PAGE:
Environmental News: Media Center
WASHINGTON (February 4, 2014) – The country's law designed to protect the public from the thousands of synthetic chemicals in our environment is so inadequate and outdated that it needs a major overhaul, a public health scientist at the Natural Resources Defense Council, told a congressional panel today.
“The truth is that we are routinely exposed to hundreds, even thousands of chemicals in our daily lives – even before we are born – in an infinite number of combinations and mixtures – and for most chemicals we do not have the information necessary to know whether or not those chemicals are safe,” Jennifer Sass testified. A chief reason is the shortcomings and loopholes in the 35-year-old Toxic Substances Control Act.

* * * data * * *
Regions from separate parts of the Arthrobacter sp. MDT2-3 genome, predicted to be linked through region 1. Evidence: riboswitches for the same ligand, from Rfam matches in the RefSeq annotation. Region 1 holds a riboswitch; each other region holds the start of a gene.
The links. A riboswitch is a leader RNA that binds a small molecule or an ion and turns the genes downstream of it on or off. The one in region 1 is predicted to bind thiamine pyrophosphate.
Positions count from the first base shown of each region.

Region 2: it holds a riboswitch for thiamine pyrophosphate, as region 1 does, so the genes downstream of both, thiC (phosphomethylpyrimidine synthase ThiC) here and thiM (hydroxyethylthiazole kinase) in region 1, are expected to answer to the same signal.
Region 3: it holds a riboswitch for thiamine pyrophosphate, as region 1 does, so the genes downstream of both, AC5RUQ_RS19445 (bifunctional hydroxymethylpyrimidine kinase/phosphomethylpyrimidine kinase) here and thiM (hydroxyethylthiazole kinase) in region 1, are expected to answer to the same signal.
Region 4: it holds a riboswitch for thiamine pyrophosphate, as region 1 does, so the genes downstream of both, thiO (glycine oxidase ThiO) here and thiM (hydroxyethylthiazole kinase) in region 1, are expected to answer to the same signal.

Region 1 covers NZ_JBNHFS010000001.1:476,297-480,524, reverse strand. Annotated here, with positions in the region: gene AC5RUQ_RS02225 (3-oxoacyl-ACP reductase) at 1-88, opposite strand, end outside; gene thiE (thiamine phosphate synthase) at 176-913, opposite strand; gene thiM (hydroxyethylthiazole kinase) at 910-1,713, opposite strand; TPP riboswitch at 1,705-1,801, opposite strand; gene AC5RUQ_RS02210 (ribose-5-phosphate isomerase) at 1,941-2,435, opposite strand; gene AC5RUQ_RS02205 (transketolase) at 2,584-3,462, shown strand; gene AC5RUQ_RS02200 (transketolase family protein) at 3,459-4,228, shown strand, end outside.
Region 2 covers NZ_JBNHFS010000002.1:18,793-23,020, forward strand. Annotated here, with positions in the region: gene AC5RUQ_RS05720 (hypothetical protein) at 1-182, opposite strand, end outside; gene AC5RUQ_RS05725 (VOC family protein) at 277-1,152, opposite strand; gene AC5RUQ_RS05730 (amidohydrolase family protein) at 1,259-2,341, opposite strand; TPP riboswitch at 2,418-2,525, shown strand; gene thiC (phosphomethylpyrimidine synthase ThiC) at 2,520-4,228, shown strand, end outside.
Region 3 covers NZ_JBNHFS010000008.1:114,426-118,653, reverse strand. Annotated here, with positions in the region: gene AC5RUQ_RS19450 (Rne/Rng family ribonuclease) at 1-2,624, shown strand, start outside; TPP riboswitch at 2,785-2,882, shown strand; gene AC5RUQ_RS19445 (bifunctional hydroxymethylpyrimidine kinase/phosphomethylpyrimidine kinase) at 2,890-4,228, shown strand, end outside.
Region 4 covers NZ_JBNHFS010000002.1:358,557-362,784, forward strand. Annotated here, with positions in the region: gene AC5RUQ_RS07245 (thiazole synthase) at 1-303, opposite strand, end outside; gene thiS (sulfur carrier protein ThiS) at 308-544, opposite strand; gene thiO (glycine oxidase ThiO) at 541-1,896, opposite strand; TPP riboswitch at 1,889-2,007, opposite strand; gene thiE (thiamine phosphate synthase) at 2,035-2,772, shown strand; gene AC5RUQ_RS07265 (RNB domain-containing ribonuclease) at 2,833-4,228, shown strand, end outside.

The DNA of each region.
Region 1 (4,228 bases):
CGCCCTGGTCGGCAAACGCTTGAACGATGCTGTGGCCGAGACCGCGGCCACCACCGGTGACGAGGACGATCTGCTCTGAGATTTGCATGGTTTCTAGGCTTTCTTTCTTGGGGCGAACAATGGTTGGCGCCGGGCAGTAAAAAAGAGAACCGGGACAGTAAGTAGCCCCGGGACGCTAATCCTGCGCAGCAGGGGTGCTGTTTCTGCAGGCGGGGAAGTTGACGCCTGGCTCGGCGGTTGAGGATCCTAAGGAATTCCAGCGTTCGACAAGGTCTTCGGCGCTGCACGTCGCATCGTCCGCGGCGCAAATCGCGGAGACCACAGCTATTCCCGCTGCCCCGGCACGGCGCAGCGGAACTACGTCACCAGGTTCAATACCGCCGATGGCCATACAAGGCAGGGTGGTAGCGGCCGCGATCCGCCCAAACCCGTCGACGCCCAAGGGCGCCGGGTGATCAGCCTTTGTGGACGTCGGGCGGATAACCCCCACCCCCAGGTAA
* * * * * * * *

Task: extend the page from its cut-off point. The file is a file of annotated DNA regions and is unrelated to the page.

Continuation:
The lack of information about potentially dangerous chemicals in our land, air and water, as well as in consumer products, was most recently underscored in January, when a little-known chemical used in coal processing spilled into the Elk River, contaminating the drinking water supply for more than 300,000 West Virginians.
Sass testified before the House Energy and Commerce Committee’s Subcommittee on Environment and the Economy, which held a hearing titled “Testing of Chemicals and Reporting and Retention of Information under TCSA Sections 4 and 8.” Congress is considering ways to update and improve the law.
For her full testimony, click here: http://docs.nrdc.org/health/files/hea_14020302a.pdf